Nor do later historians, some of them very dogmatic Muslims, some others devout Hindus. Nor indeed do poets and writers, either Hindu or Muslim, speak of either a Ram temple or the Babri Masjid. Not even Goswami Tulsi Das, Ram's greatest devotee, a resident of Ayodhya and almost an eye witness to the building of the masjid. Nor is there any record of a popular tradition growing in the region linking a particular site with the birth of Ram, earlier than perhaps the eighteenth century. For we have a court document of 1822 in the Persian language, submitted to the Faizabad law court by its superintendent, one Hafizullah, testifying that the masjid was built at the site of Ram janmasthan. This is the first evidence establishing the link. Clearly, a tradition had begun to evolve sometime prior to its recording. However, the document still does not speak of a temple, much less of a Ram temple. In the nineteenth century by and by the story of the existence of a temple there came into circulation and by the 1870s the identification of the temple with Ram had been established. The link between Ram temple and the masjid has a history of no more than 150 years behind it. It has nothing to do with Babur's demolition of an existing Ram temple which the Parivar wishes to restore to salvage the Hindus' national pride or at least to fetch votes. And now archaeology has put paid to whatever doubts might have remained on the score of historical records.

However, as the dispute hotted up in the late 1980s, the VHP put up stalls outside the precincts of the Masjid and hung garishly coloured tin boards with blood curdling tales, written in grammatically atrocious Hindi, about how every time Babur's masons sought to put a dome on top of the masjid it would collapse. In the end, some mysterious voice spoke to Babur demanding the shedding of the blood of a couple of lakhs of Hindus for the dome to get stabilised. This was duly done and hence the masjid came to be erected. The stories were meant for the benefit of the crowds of visitors, the potential kar sevaks as well contributors to the VHP funds; clearly the authors did not need to pitch the stories at any higher level of intelligence, or even grammatically correct language. History was in the making! Perhaps if the Parivar had fetched enough majority by itself in the Lok Sabha, this kind of history teaching would have become obligatory in the schools and colleges as well.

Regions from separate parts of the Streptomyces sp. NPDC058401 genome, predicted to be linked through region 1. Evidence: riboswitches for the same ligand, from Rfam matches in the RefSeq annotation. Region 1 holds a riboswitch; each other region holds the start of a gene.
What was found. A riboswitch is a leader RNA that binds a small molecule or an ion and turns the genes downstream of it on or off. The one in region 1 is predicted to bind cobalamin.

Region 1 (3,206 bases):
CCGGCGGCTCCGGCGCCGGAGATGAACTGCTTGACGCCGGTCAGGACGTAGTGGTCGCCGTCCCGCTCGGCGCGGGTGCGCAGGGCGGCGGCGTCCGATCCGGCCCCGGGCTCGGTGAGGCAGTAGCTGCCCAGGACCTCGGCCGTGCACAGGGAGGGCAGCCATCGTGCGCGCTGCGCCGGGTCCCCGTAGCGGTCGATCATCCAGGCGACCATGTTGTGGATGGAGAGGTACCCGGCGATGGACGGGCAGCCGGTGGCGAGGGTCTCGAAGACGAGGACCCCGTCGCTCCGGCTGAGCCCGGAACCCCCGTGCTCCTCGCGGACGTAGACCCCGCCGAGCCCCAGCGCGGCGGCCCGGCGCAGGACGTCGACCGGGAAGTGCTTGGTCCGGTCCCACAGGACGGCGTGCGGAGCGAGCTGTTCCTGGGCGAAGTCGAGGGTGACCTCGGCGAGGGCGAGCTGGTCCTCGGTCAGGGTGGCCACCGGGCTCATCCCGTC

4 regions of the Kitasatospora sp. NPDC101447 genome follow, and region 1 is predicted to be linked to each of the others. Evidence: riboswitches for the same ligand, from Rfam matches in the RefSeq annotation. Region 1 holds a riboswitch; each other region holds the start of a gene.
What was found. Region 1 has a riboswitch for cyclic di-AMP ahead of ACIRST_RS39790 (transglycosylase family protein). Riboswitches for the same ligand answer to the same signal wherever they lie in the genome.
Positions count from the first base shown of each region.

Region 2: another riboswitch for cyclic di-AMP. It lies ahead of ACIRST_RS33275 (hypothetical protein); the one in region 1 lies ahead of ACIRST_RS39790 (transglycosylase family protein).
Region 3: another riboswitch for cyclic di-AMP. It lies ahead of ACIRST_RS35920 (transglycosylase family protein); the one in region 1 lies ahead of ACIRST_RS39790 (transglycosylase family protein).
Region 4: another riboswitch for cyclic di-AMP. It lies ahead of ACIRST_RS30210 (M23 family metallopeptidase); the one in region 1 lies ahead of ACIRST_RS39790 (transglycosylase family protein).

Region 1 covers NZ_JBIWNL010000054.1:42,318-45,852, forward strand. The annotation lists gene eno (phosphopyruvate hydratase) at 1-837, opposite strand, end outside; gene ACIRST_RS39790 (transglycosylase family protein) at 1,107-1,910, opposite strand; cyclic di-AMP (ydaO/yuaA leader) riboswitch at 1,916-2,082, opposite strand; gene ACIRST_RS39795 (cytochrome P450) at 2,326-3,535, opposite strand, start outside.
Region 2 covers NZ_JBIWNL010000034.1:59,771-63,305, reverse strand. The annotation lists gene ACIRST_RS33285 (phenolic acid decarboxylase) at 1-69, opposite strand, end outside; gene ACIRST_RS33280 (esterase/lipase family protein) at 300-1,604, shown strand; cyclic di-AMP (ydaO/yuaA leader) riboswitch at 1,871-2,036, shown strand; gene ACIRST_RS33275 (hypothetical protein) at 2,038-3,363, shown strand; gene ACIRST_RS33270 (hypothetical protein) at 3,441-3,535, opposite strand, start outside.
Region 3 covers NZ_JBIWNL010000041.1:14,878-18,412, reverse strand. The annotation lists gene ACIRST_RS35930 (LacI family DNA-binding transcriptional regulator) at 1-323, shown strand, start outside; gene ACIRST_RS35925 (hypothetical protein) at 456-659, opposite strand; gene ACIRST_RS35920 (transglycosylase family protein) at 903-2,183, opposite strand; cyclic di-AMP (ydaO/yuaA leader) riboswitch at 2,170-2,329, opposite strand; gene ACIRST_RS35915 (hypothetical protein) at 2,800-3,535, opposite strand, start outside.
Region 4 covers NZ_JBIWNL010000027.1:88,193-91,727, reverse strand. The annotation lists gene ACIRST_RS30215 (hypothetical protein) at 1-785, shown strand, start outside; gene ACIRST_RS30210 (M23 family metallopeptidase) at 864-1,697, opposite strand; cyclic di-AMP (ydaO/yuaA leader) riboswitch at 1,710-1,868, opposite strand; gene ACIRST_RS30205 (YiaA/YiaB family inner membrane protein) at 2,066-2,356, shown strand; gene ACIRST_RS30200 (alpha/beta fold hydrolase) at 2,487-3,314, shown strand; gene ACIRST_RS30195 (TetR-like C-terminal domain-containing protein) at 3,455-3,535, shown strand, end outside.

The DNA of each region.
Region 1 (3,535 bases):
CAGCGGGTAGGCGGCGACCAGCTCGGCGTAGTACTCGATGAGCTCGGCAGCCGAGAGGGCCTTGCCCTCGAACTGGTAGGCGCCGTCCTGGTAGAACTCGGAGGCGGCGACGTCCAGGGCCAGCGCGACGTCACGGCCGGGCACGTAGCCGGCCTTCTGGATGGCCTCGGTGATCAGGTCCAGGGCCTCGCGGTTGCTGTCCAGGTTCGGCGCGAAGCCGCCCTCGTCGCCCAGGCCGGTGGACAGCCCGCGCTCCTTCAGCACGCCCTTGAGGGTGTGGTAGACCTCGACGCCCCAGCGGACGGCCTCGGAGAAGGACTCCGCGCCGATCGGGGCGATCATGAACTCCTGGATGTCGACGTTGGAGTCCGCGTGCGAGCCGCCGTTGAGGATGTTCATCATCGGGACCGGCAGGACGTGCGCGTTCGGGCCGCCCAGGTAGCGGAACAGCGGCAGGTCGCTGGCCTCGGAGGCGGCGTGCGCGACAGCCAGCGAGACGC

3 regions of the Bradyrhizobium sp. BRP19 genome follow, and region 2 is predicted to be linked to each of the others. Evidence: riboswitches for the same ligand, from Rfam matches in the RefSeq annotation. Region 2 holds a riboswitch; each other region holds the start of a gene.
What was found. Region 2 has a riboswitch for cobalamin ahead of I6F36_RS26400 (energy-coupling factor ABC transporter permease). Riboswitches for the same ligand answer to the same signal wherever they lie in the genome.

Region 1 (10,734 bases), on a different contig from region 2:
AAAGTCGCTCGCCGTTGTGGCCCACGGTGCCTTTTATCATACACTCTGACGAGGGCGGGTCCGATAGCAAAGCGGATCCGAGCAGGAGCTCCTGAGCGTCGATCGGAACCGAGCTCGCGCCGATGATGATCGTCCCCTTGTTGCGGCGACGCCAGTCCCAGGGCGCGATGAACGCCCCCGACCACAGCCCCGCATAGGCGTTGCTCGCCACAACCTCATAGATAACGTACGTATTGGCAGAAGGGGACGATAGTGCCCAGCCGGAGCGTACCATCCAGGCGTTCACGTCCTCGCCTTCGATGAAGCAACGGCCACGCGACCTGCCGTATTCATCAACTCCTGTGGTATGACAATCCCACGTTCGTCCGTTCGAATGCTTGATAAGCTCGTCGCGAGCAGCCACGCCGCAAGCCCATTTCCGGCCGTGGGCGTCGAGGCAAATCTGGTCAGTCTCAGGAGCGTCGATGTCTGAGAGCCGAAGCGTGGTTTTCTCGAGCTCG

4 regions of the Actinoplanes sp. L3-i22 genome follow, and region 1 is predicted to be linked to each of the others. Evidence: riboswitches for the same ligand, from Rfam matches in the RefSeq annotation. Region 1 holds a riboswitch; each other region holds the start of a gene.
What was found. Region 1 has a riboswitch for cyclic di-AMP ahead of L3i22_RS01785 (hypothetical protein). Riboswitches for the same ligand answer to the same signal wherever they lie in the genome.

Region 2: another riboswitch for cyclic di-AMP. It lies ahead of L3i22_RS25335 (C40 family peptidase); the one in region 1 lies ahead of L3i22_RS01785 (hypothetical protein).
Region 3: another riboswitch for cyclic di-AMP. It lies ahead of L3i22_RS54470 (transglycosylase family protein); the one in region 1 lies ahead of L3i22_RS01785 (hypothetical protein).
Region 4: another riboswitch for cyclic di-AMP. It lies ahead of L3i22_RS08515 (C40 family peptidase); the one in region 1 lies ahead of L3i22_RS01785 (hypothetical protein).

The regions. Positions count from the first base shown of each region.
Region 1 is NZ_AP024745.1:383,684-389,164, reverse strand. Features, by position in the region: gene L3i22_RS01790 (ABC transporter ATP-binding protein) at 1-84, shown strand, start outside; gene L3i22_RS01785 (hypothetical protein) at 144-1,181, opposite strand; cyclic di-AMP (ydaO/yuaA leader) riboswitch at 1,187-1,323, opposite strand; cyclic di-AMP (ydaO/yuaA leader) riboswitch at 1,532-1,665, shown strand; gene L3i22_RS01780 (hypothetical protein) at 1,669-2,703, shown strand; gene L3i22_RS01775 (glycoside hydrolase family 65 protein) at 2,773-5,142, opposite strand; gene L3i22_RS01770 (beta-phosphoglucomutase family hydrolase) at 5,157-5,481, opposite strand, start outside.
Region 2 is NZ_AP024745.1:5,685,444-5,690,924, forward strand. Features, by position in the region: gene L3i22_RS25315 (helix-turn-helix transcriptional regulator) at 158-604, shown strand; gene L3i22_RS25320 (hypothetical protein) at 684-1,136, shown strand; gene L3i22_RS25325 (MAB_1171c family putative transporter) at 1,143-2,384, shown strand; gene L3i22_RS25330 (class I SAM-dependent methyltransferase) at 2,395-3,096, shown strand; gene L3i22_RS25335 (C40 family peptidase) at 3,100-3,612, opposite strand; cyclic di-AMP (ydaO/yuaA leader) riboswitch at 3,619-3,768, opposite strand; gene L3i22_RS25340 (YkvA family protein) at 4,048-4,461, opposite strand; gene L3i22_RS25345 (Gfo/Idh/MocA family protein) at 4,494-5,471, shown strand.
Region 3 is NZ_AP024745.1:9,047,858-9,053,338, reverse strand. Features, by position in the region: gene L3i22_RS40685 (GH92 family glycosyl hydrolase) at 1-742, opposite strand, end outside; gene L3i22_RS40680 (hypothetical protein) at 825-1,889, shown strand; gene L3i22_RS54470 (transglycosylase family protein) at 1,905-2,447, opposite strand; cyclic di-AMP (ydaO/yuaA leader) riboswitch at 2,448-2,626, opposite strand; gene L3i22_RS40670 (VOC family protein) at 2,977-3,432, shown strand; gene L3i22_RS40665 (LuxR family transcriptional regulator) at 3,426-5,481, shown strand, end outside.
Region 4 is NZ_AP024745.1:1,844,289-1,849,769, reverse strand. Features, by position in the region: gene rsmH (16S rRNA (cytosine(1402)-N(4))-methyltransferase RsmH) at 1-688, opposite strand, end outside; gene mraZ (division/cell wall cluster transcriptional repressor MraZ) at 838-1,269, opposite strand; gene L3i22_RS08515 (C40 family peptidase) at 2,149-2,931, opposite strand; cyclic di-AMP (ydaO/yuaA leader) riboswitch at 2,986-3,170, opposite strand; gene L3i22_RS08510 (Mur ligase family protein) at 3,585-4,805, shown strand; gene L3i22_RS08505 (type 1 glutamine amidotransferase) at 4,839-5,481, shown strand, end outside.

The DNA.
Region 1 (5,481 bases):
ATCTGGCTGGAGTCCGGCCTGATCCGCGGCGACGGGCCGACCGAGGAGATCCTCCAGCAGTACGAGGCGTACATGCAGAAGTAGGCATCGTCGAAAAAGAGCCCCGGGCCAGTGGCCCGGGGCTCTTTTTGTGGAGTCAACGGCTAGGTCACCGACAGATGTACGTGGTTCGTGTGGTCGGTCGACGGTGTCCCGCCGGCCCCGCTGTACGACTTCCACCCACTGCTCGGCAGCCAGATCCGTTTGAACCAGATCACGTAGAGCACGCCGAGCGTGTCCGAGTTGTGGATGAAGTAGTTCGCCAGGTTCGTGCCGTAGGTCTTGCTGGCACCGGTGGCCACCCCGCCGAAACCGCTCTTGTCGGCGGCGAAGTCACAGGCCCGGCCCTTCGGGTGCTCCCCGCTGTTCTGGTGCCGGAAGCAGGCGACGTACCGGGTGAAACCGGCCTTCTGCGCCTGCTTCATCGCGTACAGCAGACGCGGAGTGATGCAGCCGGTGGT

In the end of course it is votes that matter, not history. Since it is getting clear that Ayodhya wouldn't fetch votes any more — it is very doubtful if it did the last time either — the BJP is willing to become moderate and jettison the strident voices within the Parivar, the VHP in particular. Sibling rivalry at its worst; even so it is good news. For all its bluster, the VHP has no popular support as was evident after the arrest of two of its leading lights in Madhya Pradesh and Rajasthan, when not a blade of grass stirred. The bluster works only under the protection of state power.

Those who understand Indian culture and history — and the VHP is not among them — know that extremism is completely alien to all its religions, be it Hinduism, Buddhism, Jainism, Sikhism or Indian Islam. Occasional bursts of extremist action in these religious communities notwithstanding, no community has a history of sustained support to militant ideology and consequent prolonged violence. It is to this history that India needs to return, not the kind that was inscribed on those garish tin boards at Ayodhya and which VHP leaders like Praveen Togadia and Ashok Singhal still seem to spew at every available opportunity, particularly if there are TV cameras around. The next time you watch a debate on the TV just watch out for the body language of representative participants. The paradox will hit you hard; it would even have been amusing if it were less tragic for the nation.

(The writer is Professor of Medieval History, JNU.)